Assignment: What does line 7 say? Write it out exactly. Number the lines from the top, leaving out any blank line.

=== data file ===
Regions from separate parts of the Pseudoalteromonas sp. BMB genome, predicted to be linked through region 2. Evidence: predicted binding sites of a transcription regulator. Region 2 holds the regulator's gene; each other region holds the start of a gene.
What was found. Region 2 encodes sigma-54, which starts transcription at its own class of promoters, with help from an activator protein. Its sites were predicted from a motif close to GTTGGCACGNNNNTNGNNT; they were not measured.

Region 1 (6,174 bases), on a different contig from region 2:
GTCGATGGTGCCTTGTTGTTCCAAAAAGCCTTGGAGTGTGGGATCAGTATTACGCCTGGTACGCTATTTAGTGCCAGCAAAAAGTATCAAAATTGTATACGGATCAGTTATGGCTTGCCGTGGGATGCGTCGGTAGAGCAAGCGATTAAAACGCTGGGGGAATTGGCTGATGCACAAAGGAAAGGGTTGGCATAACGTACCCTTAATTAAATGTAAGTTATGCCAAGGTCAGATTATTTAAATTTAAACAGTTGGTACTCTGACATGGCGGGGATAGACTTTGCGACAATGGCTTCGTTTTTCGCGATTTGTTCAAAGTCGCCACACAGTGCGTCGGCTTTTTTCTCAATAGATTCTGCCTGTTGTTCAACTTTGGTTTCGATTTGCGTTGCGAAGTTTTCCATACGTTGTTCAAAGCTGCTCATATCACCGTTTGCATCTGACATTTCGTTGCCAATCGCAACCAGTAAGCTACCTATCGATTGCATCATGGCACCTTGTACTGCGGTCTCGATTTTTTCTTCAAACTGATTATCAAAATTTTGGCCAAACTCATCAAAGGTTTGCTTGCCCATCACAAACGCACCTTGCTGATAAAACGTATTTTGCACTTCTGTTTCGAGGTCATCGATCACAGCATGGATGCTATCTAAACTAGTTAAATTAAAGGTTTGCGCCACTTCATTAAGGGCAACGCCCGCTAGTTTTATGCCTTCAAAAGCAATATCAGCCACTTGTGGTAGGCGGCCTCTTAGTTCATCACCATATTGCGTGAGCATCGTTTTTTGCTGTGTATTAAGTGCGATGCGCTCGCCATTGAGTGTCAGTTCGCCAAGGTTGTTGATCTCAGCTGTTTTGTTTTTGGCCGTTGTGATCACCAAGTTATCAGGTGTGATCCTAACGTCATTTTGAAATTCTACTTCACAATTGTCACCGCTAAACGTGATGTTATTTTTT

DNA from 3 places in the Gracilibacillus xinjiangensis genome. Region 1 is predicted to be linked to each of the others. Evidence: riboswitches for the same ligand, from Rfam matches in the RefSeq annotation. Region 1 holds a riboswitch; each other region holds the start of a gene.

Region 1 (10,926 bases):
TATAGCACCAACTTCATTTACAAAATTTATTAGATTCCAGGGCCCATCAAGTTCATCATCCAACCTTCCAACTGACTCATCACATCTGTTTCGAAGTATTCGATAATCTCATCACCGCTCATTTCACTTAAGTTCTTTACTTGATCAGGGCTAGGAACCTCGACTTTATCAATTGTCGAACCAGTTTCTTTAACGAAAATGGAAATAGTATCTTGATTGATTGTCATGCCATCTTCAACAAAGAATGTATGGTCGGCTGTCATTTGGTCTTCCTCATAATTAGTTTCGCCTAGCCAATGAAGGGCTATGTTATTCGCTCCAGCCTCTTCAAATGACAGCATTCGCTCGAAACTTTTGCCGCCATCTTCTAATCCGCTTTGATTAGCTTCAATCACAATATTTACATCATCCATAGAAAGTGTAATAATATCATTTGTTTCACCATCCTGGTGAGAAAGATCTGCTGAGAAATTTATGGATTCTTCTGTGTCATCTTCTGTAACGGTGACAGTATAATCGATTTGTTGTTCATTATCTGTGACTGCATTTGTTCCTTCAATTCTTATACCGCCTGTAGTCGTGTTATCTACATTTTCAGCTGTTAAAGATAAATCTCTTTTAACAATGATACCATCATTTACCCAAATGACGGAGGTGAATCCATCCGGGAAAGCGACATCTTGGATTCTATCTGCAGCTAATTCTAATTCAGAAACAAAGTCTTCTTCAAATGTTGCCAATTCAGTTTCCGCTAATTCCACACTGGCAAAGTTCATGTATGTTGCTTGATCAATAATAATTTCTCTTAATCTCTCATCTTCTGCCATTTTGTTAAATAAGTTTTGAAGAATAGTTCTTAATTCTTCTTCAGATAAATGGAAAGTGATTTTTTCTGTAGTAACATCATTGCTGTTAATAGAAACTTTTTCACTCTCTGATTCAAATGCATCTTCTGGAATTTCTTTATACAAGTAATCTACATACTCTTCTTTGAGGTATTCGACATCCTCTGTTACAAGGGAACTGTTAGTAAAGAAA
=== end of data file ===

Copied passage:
TATAGCACCAACTTCATTTACAAAATTTATTAGATTCCAGGGCCCATCAAGTTCATCATCCAACCTTCCAACTGACTCATCACATCTGTTTCGAAGTATTCGATAATCTCATCACCGCTCATTTCACTTAAGTTCTTTACTTGATCAGGGCTAGGAACCTCGACTTTATCAATTGTCGAACCAGTTTCTTTAACGAAAATGGAAATAGTATCTTGATTGATTGTCATGCCATCTTCAACAAAGAATGTATGGTCGGCTGTCATTTGGTCTTCCTCATAATTAGTTTCGCCTAGCCAATGAAGGGCTATGTTATTCGCTCCAGCCTCTTCAAATGACAGCATTCGCTCGAAACTTTTGCCGCCATCTTCTAATCCGCTTTGATTAGCTTCAATCACAATATTTACATCATCCATAGAAAGTGTAATAATATCATTTGTTTCACCATCCTGGTGAGAAAGATCTGCTGAGAAATTTATGGATTCTTCTGTGTCATCTTCTGTAACGGTGACAGTATAATCGATTTGTTGTTCATTATCTGTGACTGCATTTGTTCCTTCAATTCTTATACCGCCTGTAGTCGTGTTATCTACATTTTCAGCTGTTAAAGATAAATCTCTTTTAACAATGATACCATCATTTACCCAAATGACGGAGGTGAATCCATCCGGGAAAGCGACATCTTGGATTCTATCTGCAGCTAATTCTAATTCAGAAACAAAGTCTTCTTCAAATGTTGCCAATTCAGTTTCCGCTAATTCCACACTGGCAAAGTTCATGTATGTTGCTTGATCAATAATAATTTCTCTTAATCTCTCATCTTCTGCCATTTTGTTAAATAAGTTTTGAAGAATAGTTCTTAATTCTTCTTCAGATAAATGGAAAGTGATTTTTTCTGTAGTAACATCATTGCTGTTAATAGAAACTTTTTCACTCTCTGATTCAAATGCATCTTCTGGAATTTCTTTATACAAGTAATCTACATACTCTTCTTTGAGGTATTCGACATCCTCTGTTACAAGGGAACTGTTAGTAAAGAAA